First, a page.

Ireland Stories and Tips

Lodging Options in Ireland

Another Cottage at Ballagh Court Photo, County Wexford, Ireland

Traveling to a foreign country can be rather intimidating especially if it is your first time or if you don't do it very often. Some of these comments may seem to be rather obvious and yet, you would be surprised at how many times questions come up on various travel forums indicating some people are just new to the whole experience.

During our trip, we had enough time and wanted to cover much of the country, so we had the opportunity to sample most of the lodging options available in Ireland: hotels, self-catering cottages and a bed & breakfast home. All were fantastic in their own unique way. The only other option we did consider was a hostel.

Understanding what you and your travel companions want and need, is 80% of the battle. The other 20% will be your budget. With hotels, you will want to know what comes with the price of your room. For both of our choices, a full Irish breakfast was included. This helped to keep our meal costs down. We also wanted to have the option of dining at the hotel in the evenings without having to leave to find a restaurant. For others, that may not be an important factor.

Self-catering cottages are wonderful for those who want to keep some routine similar to they have at home. For us, we simply do not like dining out for all meals on vacation. Beyond the expense, often it leads to overeating or not eating things that are good for you. I understand that is as much an issue of self control and discipline, but for us, it's something we don't want to have to worry about. If you are planning to cook in your cottage, be sure that you have the facilities you want. Some self-catering cottages (or apartments) have cooking burners and smaller "college dorm" sized refrigerators. For us, we require full size appliances whenever we're planning a self-catering vacation.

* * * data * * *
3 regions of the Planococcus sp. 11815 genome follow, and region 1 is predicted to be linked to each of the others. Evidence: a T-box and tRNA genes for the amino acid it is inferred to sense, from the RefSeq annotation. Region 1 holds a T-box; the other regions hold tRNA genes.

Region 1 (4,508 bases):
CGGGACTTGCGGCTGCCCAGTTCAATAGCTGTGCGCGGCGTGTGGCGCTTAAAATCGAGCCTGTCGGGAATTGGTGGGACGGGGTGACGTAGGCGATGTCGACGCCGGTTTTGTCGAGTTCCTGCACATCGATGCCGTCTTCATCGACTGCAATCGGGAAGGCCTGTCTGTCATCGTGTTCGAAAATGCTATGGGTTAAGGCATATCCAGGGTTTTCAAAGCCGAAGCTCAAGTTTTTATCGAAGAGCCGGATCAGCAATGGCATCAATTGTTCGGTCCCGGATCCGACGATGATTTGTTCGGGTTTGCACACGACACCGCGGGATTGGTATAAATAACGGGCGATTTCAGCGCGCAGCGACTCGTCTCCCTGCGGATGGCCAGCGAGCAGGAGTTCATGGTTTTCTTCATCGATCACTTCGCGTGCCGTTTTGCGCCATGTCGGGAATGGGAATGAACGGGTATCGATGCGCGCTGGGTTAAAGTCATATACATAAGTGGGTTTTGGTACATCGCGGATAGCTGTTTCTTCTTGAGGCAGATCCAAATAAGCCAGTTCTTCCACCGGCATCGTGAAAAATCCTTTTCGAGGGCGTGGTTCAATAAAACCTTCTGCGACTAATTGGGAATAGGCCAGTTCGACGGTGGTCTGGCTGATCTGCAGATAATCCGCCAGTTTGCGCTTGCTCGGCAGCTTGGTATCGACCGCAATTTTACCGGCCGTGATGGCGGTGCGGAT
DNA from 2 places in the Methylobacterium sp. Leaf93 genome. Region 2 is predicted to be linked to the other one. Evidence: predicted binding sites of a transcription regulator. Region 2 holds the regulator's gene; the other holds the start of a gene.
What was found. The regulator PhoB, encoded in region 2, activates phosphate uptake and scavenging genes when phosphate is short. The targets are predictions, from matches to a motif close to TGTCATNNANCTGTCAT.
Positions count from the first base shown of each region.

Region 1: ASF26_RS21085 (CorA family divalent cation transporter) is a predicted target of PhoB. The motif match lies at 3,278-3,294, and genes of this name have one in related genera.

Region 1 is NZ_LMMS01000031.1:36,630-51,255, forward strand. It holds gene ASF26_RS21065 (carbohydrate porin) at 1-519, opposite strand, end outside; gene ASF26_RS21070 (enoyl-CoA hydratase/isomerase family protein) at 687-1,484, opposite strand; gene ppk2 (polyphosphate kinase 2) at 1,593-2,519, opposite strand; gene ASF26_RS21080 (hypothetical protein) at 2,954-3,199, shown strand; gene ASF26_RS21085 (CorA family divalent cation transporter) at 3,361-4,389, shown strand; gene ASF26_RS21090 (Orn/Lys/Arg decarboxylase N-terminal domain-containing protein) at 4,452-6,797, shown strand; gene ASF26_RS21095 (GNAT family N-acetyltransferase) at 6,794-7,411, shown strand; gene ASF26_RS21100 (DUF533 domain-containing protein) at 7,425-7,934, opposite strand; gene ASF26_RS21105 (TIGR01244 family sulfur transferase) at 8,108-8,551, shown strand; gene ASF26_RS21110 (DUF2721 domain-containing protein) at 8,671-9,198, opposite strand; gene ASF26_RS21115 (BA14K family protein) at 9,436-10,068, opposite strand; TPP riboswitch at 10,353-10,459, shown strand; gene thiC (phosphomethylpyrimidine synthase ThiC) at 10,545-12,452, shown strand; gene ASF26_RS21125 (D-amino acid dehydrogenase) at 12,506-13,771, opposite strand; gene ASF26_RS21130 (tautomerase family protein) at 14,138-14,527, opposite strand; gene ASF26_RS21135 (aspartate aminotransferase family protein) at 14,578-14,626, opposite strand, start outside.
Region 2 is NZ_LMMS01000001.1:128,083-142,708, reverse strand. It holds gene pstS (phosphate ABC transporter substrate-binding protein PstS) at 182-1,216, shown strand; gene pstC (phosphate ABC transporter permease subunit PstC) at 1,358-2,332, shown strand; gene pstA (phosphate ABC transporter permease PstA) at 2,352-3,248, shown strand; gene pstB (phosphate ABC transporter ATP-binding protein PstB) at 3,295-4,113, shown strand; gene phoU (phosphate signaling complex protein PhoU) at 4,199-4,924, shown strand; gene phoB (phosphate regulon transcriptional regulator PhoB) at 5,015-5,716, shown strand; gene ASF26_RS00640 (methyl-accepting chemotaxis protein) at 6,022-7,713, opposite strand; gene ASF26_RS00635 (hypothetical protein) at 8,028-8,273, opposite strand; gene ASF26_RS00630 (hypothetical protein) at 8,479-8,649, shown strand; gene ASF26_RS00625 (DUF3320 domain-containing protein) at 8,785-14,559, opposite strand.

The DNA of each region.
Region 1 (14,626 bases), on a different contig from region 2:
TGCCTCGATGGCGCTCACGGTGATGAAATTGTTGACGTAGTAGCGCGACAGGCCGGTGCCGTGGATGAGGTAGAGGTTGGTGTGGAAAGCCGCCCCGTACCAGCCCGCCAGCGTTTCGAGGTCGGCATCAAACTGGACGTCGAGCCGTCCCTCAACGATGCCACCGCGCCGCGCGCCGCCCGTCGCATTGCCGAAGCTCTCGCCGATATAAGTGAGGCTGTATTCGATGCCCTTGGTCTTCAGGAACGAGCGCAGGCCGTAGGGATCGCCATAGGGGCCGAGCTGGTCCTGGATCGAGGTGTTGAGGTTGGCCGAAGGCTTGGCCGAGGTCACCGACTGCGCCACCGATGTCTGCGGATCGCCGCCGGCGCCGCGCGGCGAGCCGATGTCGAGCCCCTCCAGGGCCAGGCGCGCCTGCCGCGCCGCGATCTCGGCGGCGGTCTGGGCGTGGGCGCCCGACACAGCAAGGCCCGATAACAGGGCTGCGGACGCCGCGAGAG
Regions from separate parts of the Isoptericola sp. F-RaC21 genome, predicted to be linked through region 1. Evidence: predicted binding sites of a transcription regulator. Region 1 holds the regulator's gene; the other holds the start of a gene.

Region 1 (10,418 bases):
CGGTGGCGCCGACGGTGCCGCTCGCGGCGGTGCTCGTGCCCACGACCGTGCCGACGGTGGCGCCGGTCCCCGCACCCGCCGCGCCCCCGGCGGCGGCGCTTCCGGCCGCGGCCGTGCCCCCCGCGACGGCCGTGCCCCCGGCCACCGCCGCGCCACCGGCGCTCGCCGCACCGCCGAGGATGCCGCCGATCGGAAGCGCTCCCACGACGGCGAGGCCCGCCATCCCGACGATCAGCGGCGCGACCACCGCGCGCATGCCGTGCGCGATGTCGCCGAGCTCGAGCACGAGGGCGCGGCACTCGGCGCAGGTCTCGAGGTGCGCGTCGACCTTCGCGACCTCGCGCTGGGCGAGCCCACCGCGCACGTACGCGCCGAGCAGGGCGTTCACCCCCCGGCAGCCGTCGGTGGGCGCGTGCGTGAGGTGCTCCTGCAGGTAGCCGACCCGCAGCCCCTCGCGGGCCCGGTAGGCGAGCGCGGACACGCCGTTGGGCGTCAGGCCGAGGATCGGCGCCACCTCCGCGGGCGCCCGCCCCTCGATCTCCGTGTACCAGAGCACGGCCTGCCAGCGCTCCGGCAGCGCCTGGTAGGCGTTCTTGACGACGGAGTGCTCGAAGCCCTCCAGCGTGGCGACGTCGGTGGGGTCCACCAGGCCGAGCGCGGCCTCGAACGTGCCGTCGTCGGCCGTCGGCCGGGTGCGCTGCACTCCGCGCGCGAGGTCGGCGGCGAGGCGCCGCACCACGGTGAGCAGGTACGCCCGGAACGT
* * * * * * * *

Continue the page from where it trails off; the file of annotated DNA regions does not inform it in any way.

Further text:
When booking a self-catering cottage you will also want to know what amenities they offer. A washer and dryer within the cottage is always a nice feature especially on a long trip. Doing wash every five or six days will allow you to pack light and stay fresh without the expense of sending laundry out (if you are in a hotel for at least a couple of days).

Lastly, you must inquire as to what is included in the cottage as some have moved away from providing linens and charge for your actual utility use. Don't be open for a surprise at check-in or check-out.

Bed & Breakfasts are found throughout Ireland. For me, I like to know where I'm going and where I'm going to be sleeping each night. Ireland is somewhere that it is very easy to take each day as it comes, stopping into a posted B&B without a reservation. Many people enjoy that aspect of travel in Ireland, so that is really subject to individual preference.

If it matters to you, be sure to understand what the bathroom situation will be. "Ensuite" means you will have a private bathroom connected or in your B&B room. Otherwise, you may find yourselves sharing a bathroom and shower with others on your floor or within a grouping of rooms. I've always opted for private bathroom arrangements, because "when you have to go, you have to go."

I previously mentioned hostels although we did not stay in one. Hostels are also widely available throughout Ireland. We crossed paths with several students who were traveling largely utilizing hostels. The bonus is that they are very inexpensive (as little as €9.95 per night) and sometimes even come with a continental breakfast. The downside is that more often than not, you'll be in a dorm or bunkhouse type of arrangement with shared bathroom facilities. When you're 20 and carefree, that works . . . when you're 50-something and with your mother-in-law . . . not so much!

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